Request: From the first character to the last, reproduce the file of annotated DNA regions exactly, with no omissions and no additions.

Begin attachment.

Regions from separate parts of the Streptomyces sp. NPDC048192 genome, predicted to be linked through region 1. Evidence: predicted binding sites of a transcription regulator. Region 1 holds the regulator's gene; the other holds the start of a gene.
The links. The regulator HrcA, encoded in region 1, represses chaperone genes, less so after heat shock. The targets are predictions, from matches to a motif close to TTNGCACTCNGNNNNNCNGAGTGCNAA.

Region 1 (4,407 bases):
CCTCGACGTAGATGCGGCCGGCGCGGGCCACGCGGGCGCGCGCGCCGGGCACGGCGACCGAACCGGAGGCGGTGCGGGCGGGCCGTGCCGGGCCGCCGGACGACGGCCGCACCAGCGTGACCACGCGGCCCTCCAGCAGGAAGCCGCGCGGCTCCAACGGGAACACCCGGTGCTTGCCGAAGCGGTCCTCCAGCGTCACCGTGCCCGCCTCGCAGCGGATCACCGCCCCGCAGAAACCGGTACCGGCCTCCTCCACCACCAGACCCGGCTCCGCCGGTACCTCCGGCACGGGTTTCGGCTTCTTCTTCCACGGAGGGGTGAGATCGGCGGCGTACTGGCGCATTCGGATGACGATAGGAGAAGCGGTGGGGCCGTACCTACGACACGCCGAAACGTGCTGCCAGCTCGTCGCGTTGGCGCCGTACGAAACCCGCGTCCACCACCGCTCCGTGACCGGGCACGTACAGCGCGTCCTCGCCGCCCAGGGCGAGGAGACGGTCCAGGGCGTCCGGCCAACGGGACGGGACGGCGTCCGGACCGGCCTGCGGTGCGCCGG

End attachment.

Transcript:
Regions from separate parts of the Streptomyces sp. NPDC048192 genome, predicted to be linked through region 1. Evidence: predicted binding sites of a transcription regulator. Region 1 holds the regulator's gene; the other holds the start of a gene.
The links. The regulator HrcA, encoded in region 1, represses chaperone genes, less so after heat shock. The targets are predictions, from matches to a motif close to TTNGCACTCNGNNNNNCNGAGTGCNAA.

Region 1 (4,407 bases):
CCTCGACGTAGATGCGGCCGGCGCGGGCCACGCGGGCGCGCGCGCCGGGCACGGCGACCGAACCGGAGGCGGTGCGGGCGGGCCGTGCCGGGCCGCCGGACGACGGCCGCACCAGCGTGACCACGCGGCCCTCCAGCAGGAAGCCGCGCGGCTCCAACGGGAACACCCGGTGCTTGCCGAAGCGGTCCTCCAGCGTCACCGTGCCCGCCTCGCAGCGGATCACCGCCCCGCAGAAACCGGTACCGGCCTCCTCCACCACCAGACCCGGCTCCGCCGGTACCTCCGGCACGGGTTTCGGCTTCTTCTTCCACGGAGGGGTGAGATCGGCGGCGTACTGGCGCATTCGGATGACGATAGGAGAAGCGGTGGGGCCGTACCTACGACACGCCGAAACGTGCTGCCAGCTCGTCGCGTTGGCGCCGTACGAAACCCGCGTCCACCACCGCTCCGTGACCGGGCACGTACAGCGCGTCCTCGCCGCCCAGGGCGAGGAGACGGTCCAGGGCGTCCGGCCAACGGGACGGGACGGCGTCCGGACCGGCCTGCGGTGCGCCGG